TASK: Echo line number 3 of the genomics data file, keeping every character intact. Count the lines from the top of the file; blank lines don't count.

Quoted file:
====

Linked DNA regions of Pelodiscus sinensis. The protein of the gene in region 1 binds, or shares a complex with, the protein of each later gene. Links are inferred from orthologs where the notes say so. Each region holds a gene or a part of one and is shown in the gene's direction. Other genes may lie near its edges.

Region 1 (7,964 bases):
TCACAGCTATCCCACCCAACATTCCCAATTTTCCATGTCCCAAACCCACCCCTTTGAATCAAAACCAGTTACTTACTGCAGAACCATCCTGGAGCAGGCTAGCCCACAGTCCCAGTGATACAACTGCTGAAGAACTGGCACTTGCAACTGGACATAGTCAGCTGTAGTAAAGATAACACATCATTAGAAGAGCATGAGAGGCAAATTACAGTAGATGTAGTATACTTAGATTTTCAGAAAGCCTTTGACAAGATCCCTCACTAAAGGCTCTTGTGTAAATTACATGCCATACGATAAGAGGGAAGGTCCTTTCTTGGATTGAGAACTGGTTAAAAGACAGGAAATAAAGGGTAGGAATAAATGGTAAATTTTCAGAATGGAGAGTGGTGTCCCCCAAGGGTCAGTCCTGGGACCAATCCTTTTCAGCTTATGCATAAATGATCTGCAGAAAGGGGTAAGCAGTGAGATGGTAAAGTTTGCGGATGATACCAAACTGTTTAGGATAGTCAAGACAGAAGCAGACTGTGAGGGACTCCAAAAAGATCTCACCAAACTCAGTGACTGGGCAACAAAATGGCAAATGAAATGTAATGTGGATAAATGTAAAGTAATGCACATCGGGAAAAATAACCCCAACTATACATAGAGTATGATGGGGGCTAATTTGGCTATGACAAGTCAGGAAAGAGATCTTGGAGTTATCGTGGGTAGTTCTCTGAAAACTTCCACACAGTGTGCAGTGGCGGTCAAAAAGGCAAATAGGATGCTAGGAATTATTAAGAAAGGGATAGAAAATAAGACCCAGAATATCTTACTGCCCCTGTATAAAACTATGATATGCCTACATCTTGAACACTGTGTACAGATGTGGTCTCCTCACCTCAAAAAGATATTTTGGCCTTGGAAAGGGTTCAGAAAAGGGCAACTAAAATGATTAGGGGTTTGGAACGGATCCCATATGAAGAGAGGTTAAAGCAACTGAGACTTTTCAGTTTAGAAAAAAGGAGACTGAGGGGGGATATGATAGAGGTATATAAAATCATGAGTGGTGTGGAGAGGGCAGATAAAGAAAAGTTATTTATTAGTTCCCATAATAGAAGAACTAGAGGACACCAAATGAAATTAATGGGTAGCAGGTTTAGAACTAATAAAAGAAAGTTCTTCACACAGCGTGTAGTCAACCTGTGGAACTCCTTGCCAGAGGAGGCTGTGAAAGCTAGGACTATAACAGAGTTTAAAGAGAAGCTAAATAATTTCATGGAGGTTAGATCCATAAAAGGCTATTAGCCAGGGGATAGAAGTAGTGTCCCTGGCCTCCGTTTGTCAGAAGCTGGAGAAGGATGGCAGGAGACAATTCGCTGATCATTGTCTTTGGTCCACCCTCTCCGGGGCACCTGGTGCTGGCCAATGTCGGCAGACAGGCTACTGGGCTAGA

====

TCACAGCTATCCCACCCAACATTCCCAATTTTCCATGTCCCAAACCCACCCCTTTGAATCAAAACCAGTTACTTACTGCAGAACCATCCTGGAGCAGGCTAGCCCACAGTCCCAGTGATACAACTGCTGAAGAACTGGCACTTGCAACTGGACATAGTCAGCTGTAGTAAAGATAACACATCATTAGAAGAGCATGAGAGGCAAATTACAGTAGATGTAGTATACTTAGATTTTCAGAAAGCCTTTGACAAGATCCCTCACTAAAGGCTCTTGTGTAAATTACATGCCATACGATAAGAGGGAAGGTCCTTTCTTGGATTGAGAACTGGTTAAAAGACAGGAAATAAAGGGTAGGAATAAATGGTAAATTTTCAGAATGGAGAGTGGTGTCCCCCAAGGGTCAGTCCTGGGACCAATCCTTTTCAGCTTATGCATAAATGATCTGCAGAAAGGGGTAAGCAGTGAGATGGTAAAGTTTGCGGATGATACCAAACTGTTTAGGATAGTCAAGACAGAAGCAGACTGTGAGGGACTCCAAAAAGATCTCACCAAACTCAGTGACTGGGCAACAAAATGGCAAATGAAATGTAATGTGGATAAATGTAAAGTAATGCACATCGGGAAAAATAACCCCAACTATACATAGAGTATGATGGGGGCTAATTTGGCTATGACAAGTCAGGAAAGAGATCTTGGAGTTATCGTGGGTAGTTCTCTGAAAACTTCCACACAGTGTGCAGTGGCGGTCAAAAAGGCAAATAGGATGCTAGGAATTATTAAGAAAGGGATAGAAAATAAGACCCAGAATATCTTACTGCCCCTGTATAAAACTATGATATGCCTACATCTTGAACACTGTGTACAGATGTGGTCTCCTCACCTCAAAAAGATATTTTGGCCTTGGAAAGGGTTCAGAAAAGGGCAACTAAAATGATTAGGGGTTTGGAACGGATCCCATATGAAGAGAGGTTAAAGCAACTGAGACTTTTCAGTTTAGAAAAAAGGAGACTGAGGGGGGATATGATAGAGGTATATAAAATCATGAGTGGTGTGGAGAGGGCAGATAAAGAAAAGTTATTTATTAGTTCCCATAATAGAAGAACTAGAGGACACCAAATGAAATTAATGGGTAGCAGGTTTAGAACTAATAAAAGAAAGTTCTTCACACAGCGTGTAGTCAACCTGTGGAACTCCTTGCCAGAGGAGGCTGTGAAAGCTAGGACTATAACAGAGTTTAAAGAGAAGCTAAATAATTTCATGGAGGTTAGATCCATAAAAGGCTATTAGCCAGGGGATAGAAGTAGTGTCCCTGGCCTCCGTTTGTCAGAAGCTGGAGAAGGATGGCAGGAGACAATTCGCTGATCATTGTCTTTGGTCCACCCTCTCCGGGGCACCTGGTGCTGGCCAATGTCGGCAGACAGGCTACTGGGCTAGA